Court of Appeal considers whether gig economy courier was a worker

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In Stuart Delivery Ltd v Augustine, the Court of Appeal considered whether a gig economy courier was a worker.

Warren Augustine worked as a courier for Stuart Delivery Ltd from November 2016 to March 2017.

Stuart provides a technology platform which connects couriers with retailers through an app. Couriers may either accept individual delivery jobs or sign up for time slots. Couriers who choose to sign up for time slots commit to be in a specified location for 90% of the time slot. In return they receive a minimum hourly sum during the slot, irrespective of whether any deliveries are undertaken.

Once a courier has signed up for a slot on Stuart’s app, they can indicate that they no longer want it. This allows another courier to take the slot but if none does, the original courier must complete the slot or they will face penalties.

In April 2017, Mr Augustine brought an Employment Tribunal claim against Stuart, alleging that he had been unfairly dismissed and was owed notice pay, holiday pay, arrears of pay and other payments. He claimed that he was an employee under a contract of employment or was a worker.

There was a preliminary hearing to decide Mr Augustine’s employment status. The Employment Tribunal determined that he was a worker, but not an employee.

Stuart unsuccessfully appealed to the Employment Appeal Tribunal. Stuart appealed again, and the case reached the Court of Appeal.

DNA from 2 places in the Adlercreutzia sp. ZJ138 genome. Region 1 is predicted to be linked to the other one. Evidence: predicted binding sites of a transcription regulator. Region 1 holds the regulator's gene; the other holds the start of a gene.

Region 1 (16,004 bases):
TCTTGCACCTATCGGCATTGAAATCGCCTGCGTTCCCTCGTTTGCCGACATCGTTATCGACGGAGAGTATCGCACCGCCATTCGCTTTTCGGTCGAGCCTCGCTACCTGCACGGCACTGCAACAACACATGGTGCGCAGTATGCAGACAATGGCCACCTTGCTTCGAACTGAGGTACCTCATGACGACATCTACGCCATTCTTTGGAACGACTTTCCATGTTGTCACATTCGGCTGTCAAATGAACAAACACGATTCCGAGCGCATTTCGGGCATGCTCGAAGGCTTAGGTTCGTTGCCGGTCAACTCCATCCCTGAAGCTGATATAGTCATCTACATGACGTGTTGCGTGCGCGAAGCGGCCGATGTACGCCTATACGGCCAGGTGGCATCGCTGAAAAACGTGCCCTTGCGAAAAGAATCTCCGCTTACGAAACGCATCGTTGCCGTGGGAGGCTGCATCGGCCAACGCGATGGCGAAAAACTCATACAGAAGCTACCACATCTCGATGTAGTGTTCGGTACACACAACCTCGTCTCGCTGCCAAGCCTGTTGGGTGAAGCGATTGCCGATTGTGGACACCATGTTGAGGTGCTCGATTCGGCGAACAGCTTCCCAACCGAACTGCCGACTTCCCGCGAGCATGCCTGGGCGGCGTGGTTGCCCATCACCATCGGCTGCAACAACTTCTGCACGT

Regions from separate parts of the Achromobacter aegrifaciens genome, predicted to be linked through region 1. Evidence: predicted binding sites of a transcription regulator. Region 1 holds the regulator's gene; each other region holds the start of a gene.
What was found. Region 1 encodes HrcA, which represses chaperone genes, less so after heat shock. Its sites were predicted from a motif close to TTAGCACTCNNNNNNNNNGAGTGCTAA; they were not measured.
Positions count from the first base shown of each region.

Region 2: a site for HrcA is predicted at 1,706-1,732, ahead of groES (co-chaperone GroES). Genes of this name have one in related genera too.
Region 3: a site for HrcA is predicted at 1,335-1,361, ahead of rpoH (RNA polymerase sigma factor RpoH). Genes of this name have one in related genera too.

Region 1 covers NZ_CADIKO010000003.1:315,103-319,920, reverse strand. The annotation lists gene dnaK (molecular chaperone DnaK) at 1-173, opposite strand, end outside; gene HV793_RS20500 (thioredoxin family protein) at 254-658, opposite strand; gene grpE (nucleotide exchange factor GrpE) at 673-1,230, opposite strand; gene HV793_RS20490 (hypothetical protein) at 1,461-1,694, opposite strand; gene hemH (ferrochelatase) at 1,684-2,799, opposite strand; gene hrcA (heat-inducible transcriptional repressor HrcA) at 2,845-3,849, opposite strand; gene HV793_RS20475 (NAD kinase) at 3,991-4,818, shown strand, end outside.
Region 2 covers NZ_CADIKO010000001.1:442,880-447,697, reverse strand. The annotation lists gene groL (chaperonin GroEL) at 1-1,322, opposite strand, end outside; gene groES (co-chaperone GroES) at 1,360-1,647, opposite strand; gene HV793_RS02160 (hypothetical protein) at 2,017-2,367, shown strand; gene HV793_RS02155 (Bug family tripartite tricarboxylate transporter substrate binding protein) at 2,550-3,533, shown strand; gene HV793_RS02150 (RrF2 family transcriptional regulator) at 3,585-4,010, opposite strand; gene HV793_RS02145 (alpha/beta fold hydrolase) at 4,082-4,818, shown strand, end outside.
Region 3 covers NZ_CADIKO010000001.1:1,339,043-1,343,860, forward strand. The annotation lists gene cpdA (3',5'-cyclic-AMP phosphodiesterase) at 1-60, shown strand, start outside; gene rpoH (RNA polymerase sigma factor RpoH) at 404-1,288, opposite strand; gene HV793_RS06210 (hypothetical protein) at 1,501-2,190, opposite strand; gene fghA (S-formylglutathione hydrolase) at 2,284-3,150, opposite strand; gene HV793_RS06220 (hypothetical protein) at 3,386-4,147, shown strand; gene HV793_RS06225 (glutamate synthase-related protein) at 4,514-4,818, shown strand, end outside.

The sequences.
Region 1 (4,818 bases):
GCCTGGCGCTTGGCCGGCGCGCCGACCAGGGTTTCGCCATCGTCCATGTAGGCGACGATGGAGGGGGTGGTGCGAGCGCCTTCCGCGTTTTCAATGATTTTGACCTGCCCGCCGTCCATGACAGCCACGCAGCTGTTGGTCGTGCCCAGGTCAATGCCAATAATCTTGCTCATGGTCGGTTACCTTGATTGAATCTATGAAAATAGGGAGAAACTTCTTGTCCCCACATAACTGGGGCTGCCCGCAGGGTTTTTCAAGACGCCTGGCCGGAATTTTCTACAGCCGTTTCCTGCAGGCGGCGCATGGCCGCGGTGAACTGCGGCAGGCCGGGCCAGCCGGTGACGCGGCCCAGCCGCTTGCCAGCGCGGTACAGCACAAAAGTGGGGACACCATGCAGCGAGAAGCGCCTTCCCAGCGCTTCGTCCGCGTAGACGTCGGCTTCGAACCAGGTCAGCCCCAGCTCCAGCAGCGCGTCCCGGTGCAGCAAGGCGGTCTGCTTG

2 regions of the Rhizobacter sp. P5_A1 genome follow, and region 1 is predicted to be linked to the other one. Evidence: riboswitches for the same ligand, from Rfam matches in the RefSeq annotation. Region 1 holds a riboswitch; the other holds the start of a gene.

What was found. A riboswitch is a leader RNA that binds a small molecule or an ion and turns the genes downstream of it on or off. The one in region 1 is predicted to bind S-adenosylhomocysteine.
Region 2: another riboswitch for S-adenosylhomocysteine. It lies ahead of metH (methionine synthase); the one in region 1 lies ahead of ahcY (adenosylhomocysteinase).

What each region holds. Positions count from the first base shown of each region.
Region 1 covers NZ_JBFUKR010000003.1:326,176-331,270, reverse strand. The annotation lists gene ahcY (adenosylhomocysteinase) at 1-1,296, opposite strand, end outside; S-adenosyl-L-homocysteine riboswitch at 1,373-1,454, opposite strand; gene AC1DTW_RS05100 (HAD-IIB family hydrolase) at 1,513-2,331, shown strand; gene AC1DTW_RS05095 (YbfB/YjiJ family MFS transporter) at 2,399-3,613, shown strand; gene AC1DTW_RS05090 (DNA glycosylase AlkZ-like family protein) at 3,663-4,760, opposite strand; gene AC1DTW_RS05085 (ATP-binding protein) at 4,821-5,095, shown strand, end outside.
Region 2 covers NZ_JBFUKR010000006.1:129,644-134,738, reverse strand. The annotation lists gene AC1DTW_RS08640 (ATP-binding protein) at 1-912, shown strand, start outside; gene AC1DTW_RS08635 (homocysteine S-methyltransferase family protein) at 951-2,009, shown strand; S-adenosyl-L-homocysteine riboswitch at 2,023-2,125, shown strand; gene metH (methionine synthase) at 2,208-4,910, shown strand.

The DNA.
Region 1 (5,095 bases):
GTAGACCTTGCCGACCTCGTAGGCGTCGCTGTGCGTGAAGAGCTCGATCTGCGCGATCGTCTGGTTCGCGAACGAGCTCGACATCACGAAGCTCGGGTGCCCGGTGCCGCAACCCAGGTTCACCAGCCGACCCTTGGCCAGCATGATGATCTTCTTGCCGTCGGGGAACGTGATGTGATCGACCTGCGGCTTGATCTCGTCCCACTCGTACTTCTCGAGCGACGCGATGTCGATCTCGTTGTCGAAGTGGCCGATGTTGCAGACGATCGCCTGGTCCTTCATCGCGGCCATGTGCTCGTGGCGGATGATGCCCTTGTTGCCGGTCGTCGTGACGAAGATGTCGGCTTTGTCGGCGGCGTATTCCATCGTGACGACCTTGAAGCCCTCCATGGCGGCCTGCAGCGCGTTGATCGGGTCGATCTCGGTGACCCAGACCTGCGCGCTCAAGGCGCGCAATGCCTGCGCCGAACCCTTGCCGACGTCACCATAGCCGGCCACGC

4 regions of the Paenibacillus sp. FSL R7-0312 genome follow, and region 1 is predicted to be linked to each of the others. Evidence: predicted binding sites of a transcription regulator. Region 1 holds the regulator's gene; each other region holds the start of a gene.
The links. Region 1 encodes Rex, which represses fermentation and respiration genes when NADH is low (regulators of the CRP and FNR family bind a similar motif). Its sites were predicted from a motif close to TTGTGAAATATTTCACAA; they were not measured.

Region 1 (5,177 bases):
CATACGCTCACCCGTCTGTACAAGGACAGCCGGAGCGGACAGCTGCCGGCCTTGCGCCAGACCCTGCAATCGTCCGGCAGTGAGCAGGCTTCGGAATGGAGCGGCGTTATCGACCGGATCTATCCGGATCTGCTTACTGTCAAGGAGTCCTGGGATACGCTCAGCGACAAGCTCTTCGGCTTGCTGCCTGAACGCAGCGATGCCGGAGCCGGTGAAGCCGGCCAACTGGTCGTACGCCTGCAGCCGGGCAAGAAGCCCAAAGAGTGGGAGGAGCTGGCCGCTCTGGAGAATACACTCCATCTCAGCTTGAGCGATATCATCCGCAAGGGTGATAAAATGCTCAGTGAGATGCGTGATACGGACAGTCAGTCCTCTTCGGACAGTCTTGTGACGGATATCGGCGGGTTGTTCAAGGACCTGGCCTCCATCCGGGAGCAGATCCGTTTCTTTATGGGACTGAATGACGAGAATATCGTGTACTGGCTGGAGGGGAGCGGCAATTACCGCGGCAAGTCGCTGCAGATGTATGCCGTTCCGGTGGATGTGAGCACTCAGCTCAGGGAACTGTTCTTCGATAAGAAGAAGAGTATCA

It’s important to note that the statutory definition of worker includes a contractual requirement “to do or perform personally any work or services” for another party to the contract. The Court of Appeal noted that the “employment tribunal considered that the system set up by [Stuart] was intended to ensure that [Mr Augustine] did carry out the work and, in particular, that he did turn up for the slots that he had signed up for and do the delivery work during those slots. That was necessary for [Stuart’s] business model to work”.

The Court of Appeal considered “the limited right or ability of [Mr Augustine] to notify other couriers via [Stuart’s] app that he wished to release that slot for take up by other couriers” and quoted the employment tribunal’s finding that this “was not, in reality, sufficient right of substitution to remove from him that personal obligation to perform his work personally” for Stuart.

The Court of Appeal held that the Employment Tribunal had been entitled to conclude that the limited substitution arrangements were not sufficient to displace the obligation on Mr Augustine to perform the work personally.

Stuart’s appeal was dismissed.